2017-07-26 / Front Page

Hampshire County man sues Morgan County Commission, deputy and couple over sex assault claim

by Jim King
reprinted from The Hampshire Review

A Hampshire County man is suing his cousin, her ex-husband, a Morgan County deputy and the Morgan County Commission over the cousin’s two-year-old claim that he sexually assaulted her 11 years ago.

Carson Gross, Jr. of Paw Paw says in a complaint filed last month in Hampshire County court that his reputation has been damaged by the charges, which were dropped, so he is asking for unspecified compensatory and punitive damages, interest, and all his legal fees, to be determined in a jury trial.

Gross claims that Morgan County Deputy Clifton Cobern Jr. helped Melanie Davis-Allison and Roger Davis pursue her claim outside his jurisdiction and allegedly resorting to underhanded tactics. The Morgan County Commission becomes involved since it was Cobern’s employer.

Cobern was fired by the Morgan County Sheriff’s Department in June for an unspecified “policy violation.”

Gross and Allison joined about 40 friends on a whitewater rafting trip to Fayetteville on June 2-4, 2006. The pair shared a tent next to the excursion leader James Smith Jr.’s.

Gross contends that on the second day of the trip, the group rafted 10 miles, went to dinner and came back to camp, where a lot of drinking occurred into the wee hours of the next morning.

The group returned home the next day and, Gross says, for nine years he and Allison maintained “the same friendly, cordial relationship they shared prior to the rafting trip.”

That changed on July 8, 2015, when Allison contacted Cobern and accused Gross of sexually assaulting her on the trip. First-degree sexual assault has no statute of limitations in West Virginia.

Gross says that five days later Allison met with Cobern to discuss the case even though Morgan County had no jurisdiction. He said the pair called him with Cobern secretly recording the conversation, making several tries to get Gross to admit to the assault.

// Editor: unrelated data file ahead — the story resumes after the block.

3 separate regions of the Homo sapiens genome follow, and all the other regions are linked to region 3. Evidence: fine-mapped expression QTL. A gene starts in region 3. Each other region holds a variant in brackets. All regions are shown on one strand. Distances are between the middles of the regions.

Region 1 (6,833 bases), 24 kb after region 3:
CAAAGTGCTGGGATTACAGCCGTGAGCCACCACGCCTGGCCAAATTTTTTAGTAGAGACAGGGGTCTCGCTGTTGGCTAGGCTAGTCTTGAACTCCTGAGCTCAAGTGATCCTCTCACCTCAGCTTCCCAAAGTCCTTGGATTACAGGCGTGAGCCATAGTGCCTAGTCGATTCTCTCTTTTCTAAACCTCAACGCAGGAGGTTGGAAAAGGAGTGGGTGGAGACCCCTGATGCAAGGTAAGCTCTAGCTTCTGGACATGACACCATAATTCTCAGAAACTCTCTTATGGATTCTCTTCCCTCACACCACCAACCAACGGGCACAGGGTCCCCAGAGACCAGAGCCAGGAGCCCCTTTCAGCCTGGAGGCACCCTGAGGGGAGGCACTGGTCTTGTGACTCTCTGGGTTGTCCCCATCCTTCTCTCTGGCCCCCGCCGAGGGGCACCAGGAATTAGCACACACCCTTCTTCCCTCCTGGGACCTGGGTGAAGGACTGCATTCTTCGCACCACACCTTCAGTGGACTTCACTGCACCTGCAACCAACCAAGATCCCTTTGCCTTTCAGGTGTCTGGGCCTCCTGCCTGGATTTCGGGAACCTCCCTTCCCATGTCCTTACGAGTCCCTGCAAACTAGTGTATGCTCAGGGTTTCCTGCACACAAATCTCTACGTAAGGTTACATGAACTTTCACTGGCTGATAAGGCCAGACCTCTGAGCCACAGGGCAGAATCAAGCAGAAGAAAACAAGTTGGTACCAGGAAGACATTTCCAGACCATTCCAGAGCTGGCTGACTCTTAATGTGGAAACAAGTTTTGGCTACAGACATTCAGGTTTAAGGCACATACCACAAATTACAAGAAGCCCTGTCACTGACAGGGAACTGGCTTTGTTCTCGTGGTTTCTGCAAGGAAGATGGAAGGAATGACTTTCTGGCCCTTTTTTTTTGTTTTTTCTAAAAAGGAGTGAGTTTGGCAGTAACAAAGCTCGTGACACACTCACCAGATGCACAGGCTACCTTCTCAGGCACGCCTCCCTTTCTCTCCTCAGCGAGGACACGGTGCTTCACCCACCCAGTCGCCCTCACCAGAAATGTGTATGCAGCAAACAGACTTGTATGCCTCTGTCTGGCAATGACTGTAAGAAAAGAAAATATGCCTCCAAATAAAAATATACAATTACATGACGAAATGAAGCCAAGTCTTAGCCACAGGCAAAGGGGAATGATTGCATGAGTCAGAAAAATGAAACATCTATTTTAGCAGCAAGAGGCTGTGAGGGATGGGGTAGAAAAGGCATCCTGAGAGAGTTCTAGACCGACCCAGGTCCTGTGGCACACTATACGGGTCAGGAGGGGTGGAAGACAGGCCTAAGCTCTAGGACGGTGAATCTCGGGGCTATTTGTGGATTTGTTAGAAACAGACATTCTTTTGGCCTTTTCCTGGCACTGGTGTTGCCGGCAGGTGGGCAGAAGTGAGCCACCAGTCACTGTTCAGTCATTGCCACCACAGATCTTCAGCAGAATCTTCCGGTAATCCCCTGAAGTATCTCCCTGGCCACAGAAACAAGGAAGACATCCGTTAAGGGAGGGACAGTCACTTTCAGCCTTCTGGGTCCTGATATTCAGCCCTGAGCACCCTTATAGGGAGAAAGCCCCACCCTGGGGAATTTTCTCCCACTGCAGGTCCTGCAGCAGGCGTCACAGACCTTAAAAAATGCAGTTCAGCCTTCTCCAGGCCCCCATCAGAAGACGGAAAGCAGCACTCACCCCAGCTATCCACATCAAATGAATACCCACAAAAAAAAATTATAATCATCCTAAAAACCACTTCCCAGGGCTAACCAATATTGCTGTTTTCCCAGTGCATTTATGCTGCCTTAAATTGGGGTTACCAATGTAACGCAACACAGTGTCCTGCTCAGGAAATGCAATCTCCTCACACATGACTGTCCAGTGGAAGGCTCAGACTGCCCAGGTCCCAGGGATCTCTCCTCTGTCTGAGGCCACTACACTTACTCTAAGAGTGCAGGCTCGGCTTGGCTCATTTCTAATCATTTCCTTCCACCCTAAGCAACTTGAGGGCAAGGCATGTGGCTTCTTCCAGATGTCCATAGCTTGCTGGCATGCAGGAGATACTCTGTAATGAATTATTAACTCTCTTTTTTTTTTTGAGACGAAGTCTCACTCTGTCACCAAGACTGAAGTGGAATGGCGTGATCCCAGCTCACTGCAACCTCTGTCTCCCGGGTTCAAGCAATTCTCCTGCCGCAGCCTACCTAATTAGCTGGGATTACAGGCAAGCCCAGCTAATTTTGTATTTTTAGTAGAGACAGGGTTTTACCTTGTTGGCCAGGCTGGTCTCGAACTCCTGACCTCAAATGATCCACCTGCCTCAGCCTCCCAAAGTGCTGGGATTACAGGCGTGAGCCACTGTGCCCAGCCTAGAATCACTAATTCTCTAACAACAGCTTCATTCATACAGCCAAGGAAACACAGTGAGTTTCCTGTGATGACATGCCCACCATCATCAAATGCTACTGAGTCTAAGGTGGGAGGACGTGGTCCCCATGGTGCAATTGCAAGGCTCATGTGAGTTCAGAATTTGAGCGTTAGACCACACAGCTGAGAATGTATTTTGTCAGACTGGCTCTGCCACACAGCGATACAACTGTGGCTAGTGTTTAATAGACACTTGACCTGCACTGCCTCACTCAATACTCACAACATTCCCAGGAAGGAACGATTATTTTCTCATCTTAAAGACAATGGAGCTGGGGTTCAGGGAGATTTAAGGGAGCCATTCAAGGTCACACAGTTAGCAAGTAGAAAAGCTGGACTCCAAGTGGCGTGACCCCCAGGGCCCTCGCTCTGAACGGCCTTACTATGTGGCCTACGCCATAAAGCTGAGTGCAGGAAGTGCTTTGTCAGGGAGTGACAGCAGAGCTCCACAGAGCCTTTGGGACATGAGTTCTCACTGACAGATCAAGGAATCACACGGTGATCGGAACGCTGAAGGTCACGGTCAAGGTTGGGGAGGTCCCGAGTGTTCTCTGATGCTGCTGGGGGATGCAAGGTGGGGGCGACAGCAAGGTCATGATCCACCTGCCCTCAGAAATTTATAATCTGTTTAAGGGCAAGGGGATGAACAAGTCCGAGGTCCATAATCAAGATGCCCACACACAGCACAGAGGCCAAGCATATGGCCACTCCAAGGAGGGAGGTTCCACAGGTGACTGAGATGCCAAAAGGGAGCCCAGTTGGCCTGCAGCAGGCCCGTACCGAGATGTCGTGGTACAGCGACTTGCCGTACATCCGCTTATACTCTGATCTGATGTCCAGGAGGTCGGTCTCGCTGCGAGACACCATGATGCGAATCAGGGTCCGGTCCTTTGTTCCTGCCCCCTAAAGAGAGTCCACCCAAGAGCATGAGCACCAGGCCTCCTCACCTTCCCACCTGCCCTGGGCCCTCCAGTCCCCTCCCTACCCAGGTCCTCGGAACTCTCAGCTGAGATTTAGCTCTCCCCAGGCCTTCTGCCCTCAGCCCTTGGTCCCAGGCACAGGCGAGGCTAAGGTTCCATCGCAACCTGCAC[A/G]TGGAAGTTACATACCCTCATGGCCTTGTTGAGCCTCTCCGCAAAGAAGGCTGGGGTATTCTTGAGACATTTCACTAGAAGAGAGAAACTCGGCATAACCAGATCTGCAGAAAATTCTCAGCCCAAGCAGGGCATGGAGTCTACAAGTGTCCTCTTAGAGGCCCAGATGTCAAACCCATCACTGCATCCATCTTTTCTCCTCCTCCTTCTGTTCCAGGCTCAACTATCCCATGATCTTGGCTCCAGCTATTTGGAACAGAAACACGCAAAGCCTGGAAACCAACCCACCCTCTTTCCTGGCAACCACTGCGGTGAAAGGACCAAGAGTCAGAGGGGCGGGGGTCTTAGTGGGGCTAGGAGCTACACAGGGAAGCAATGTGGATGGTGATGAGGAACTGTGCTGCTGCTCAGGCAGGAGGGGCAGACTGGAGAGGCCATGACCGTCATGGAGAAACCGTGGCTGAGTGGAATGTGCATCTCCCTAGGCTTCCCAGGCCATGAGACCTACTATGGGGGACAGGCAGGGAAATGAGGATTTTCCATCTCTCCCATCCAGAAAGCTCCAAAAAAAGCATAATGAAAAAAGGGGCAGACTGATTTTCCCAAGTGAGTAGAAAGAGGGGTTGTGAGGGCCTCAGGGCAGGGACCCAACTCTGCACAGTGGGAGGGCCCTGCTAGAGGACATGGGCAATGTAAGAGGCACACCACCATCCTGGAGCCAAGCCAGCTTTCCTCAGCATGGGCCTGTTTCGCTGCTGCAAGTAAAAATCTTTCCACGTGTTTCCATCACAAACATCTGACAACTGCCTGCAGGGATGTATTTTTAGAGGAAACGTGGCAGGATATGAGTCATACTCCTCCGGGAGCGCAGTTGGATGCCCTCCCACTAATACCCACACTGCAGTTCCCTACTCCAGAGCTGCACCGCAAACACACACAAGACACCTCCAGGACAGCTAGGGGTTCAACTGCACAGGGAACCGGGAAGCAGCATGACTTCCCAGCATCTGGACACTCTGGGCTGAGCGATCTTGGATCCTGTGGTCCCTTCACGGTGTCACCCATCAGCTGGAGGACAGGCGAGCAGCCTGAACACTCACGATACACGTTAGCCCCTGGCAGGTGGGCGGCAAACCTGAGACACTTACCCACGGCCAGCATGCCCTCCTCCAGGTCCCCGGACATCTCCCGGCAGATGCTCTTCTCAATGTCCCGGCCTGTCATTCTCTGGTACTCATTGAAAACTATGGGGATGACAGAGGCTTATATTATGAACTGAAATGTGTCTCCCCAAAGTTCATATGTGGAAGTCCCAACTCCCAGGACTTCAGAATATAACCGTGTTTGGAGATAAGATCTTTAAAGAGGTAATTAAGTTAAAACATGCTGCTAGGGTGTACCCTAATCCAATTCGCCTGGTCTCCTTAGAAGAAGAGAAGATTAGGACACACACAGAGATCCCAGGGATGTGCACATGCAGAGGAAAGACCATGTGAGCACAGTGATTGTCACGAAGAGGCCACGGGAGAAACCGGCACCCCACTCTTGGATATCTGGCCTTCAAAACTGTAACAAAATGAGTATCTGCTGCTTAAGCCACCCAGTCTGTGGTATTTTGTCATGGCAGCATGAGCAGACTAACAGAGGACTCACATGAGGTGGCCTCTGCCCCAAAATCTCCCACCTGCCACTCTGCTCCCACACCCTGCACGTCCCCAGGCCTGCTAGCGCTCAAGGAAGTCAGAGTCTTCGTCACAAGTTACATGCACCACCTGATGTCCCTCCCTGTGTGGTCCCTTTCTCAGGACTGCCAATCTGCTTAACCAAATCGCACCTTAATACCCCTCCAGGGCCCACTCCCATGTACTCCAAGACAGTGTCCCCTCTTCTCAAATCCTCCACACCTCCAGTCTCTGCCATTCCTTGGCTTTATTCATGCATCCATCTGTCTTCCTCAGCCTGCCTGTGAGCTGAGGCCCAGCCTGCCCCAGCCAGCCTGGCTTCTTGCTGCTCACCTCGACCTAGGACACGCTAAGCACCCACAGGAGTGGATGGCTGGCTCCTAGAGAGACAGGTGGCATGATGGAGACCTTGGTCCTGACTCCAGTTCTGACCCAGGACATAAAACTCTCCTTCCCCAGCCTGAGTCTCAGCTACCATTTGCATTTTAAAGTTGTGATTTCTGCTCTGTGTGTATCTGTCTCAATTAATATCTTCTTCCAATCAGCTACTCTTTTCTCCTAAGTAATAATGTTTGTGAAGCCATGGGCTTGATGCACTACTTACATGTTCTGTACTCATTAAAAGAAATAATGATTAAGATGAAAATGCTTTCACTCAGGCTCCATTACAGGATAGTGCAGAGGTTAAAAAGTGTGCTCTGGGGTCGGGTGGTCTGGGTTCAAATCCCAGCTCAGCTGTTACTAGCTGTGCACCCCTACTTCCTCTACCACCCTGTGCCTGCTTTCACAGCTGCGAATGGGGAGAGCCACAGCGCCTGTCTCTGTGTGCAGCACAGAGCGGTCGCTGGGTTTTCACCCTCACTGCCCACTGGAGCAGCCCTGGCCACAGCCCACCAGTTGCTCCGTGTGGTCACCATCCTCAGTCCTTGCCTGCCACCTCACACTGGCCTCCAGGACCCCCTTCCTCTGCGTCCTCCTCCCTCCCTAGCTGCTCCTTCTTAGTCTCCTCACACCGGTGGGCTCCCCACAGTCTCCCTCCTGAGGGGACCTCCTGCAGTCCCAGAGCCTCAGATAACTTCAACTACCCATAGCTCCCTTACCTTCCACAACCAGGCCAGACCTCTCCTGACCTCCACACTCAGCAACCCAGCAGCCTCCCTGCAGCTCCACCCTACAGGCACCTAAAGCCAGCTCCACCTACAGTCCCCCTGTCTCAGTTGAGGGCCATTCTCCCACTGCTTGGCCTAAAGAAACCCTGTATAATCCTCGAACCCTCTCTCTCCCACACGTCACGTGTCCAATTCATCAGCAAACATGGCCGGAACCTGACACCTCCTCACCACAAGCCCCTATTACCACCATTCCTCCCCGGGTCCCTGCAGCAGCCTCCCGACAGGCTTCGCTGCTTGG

Federal law requires taped conversations to have the consent of all parties involved unless a warrant has been issued permitting the wiretap.

Cobern apparently handed the case off to the state police at that point. Eleven months later in June 2016, the Fayette County prosecutor charged Gross with 1st-degree sexual assault. Allison complained that he forcibly removed her clothes in the tent and had sexual intercourse with her.

Gross was arrested on June 20 and held in the Potomac Highlands Regional Jail. His complaint notes that dozens of affidavits — nearly 80 in all — poured in vouching for the events of the night. None appeared to support Allison’s claim.

In January the case was presented to a Fayette County grand jury, which dismissed the charges, returning a finding of “no true bill.”

Gross is suing Allison for malicious prosecution, abuse of process and intentional infliction of emotional distress. He is charging conspiracy among Allison, Davis and Cobern, acting both on his own and as an agent for Morgan County.

At press time, no hearing dates have been set.

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